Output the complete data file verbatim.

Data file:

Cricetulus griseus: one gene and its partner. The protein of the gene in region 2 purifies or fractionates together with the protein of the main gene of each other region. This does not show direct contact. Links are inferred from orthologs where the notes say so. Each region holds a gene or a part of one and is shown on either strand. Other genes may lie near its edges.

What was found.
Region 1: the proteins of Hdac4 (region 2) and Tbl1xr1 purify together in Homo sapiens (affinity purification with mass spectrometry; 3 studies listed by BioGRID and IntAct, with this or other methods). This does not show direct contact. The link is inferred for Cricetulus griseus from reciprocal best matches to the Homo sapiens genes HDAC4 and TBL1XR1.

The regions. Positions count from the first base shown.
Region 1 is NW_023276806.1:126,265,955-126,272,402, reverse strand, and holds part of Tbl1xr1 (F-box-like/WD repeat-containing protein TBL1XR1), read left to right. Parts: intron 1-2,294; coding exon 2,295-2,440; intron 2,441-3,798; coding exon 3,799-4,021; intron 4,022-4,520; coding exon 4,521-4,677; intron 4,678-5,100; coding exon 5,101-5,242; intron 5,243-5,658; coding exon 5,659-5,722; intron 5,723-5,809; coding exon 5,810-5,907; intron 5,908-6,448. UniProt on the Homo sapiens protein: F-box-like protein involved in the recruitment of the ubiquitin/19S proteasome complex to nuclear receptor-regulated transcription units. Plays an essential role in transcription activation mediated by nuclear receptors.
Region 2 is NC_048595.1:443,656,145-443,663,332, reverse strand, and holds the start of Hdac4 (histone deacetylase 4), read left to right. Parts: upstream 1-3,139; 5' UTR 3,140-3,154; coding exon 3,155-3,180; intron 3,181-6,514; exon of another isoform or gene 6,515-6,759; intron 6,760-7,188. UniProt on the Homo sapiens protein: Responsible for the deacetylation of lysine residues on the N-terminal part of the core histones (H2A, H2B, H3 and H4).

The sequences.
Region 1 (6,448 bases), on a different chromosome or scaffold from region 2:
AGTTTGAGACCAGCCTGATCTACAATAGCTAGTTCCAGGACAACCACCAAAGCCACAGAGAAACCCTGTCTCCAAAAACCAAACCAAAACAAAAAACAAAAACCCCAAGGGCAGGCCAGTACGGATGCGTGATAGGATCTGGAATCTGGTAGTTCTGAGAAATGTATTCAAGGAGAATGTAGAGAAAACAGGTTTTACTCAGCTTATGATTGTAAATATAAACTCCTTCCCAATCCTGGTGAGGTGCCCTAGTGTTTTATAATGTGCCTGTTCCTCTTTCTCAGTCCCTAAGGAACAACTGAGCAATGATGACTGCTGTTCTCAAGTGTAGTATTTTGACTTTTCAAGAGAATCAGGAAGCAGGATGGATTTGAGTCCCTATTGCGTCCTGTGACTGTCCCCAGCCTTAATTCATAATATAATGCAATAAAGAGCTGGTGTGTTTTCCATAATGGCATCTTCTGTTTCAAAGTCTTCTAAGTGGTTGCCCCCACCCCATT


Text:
Cricetulus griseus: one gene and its partner. The protein of the gene in region 2 purifies or fractionates together with the protein of the main gene of each other region. This does not show direct contact. Links are inferred from orthologs where the notes say so. Each region holds a gene or a part of one and is shown on either strand. Other genes may lie near its edges.

What was found.
Region 1: the proteins of Hdac4 (region 2) and Tbl1xr1 purify together in Homo sapiens (affinity purification with mass spectrometry; 3 studies listed by BioGRID and IntAct, with this or other methods). This does not show direct contact. The link is inferred for Cricetulus griseus from reciprocal best matches to the Homo sapiens genes HDAC4 and TBL1XR1.

The regions. Positions count from the first base shown.
Region 1 is NW_023276806.1:126,265,955-126,272,402, reverse strand, and holds part of Tbl1xr1 (F-box-like/WD repeat-containing protein TBL1XR1), read left to right. Parts: intron 1-2,294; coding exon 2,295-2,440; intron 2,441-3,798; coding exon 3,799-4,021; intron 4,022-4,520; coding exon 4,521-4,677; intron 4,678-5,100; coding exon 5,101-5,242; intron 5,243-5,658; coding exon 5,659-5,722; intron 5,723-5,809; coding exon 5,810-5,907; intron 5,908-6,448. UniProt on the Homo sapiens protein: F-box-like protein involved in the recruitment of the ubiquitin/19S proteasome complex to nuclear receptor-regulated transcription units. Plays an essential role in transcription activation mediated by nuclear receptors.
Region 2 is NC_048595.1:443,656,145-443,663,332, reverse strand, and holds the start of Hdac4 (histone deacetylase 4), read left to right. Parts: upstream 1-3,139; 5' UTR 3,140-3,154; coding exon 3,155-3,180; intron 3,181-6,514; exon of another isoform or gene 6,515-6,759; intron 6,760-7,188. UniProt on the Homo sapiens protein: Responsible for the deacetylation of lysine residues on the N-terminal part of the core histones (H2A, H2B, H3 and H4).

The sequences.
Region 1 (6,448 bases), on a different chromosome or scaffold from region 2:
AGTTTGAGACCAGCCTGATCTACAATAGCTAGTTCCAGGACAACCACCAAAGCCACAGAGAAACCCTGTCTCCAAAAACCAAACCAAAACAAAAAACAAAAACCCCAAGGGCAGGCCAGTACGGATGCGTGATAGGATCTGGAATCTGGTAGTTCTGAGAAATGTATTCAAGGAGAATGTAGAGAAAACAGGTTTTACTCAGCTTATGATTGTAAATATAAACTCCTTCCCAATCCTGGTGAGGTGCCCTAGTGTTTTATAATGTGCCTGTTCCTCTTTCTCAGTCCCTAAGGAACAACTGAGCAATGATGACTGCTGTTCTCAAGTGTAGTATTTTGACTTTTCAAGAGAATCAGGAAGCAGGATGGATTTGAGTCCCTATTGCGTCCTGTGACTGTCCCCAGCCTTAATTCATAATATAATGCAATAAAGAGCTGGTGTGTTTTCCATAATGGCATCTTCTGTTTCAAAGTCTTCTAAGTGGTTGCCCCCACCCCATT